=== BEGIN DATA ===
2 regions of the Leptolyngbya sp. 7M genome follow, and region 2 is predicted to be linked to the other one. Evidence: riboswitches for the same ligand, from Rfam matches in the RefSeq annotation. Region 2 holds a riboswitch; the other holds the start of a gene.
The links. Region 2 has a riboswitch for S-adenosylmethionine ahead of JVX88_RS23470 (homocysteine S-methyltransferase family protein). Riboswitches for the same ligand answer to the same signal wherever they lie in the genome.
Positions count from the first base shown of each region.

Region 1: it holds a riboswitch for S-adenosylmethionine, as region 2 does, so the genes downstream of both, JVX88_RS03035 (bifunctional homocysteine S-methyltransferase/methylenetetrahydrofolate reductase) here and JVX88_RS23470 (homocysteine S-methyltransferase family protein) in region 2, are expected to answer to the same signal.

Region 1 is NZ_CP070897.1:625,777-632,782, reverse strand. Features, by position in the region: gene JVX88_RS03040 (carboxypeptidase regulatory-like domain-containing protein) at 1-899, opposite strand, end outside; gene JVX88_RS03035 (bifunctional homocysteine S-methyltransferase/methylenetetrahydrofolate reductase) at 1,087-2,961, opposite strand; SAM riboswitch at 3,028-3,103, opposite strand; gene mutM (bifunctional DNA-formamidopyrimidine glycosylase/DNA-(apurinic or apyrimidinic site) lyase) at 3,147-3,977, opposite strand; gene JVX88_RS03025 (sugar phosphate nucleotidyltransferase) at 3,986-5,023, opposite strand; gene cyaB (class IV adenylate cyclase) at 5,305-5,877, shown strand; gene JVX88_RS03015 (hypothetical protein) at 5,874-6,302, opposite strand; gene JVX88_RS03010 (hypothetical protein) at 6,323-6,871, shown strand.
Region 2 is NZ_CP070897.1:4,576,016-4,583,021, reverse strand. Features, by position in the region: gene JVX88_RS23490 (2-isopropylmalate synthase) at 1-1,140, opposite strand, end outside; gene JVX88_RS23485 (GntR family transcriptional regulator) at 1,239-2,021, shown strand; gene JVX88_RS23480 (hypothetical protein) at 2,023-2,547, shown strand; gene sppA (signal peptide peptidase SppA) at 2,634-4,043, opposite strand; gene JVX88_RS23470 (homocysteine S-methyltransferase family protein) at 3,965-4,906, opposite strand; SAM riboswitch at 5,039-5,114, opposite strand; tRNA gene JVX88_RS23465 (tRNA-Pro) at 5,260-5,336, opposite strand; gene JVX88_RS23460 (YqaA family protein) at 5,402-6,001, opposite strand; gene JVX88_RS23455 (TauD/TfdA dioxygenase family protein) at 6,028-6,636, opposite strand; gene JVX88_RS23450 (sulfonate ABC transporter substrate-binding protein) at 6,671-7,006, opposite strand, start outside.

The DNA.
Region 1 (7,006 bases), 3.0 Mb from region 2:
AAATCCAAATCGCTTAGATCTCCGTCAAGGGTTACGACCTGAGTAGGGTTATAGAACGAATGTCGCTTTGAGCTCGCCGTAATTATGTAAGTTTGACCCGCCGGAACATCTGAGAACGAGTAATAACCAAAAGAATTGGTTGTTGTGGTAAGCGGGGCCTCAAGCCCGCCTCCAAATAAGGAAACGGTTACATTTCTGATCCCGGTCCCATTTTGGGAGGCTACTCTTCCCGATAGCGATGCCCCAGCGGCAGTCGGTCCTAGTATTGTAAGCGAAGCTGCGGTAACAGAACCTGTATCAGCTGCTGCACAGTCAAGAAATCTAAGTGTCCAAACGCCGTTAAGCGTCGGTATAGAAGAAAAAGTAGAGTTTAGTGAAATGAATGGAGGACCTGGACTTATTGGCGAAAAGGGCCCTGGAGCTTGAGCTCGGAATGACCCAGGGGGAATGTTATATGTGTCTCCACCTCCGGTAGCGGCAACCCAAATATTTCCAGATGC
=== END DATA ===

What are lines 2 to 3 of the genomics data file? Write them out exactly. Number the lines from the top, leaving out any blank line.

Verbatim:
The links. Region 2 has a riboswitch for S-adenosylmethionine ahead of JVX88_RS23470 (homocysteine S-methyltransferase family protein). Riboswitches for the same ligand answer to the same signal wherever they lie in the genome.
Positions count from the first base shown of each region.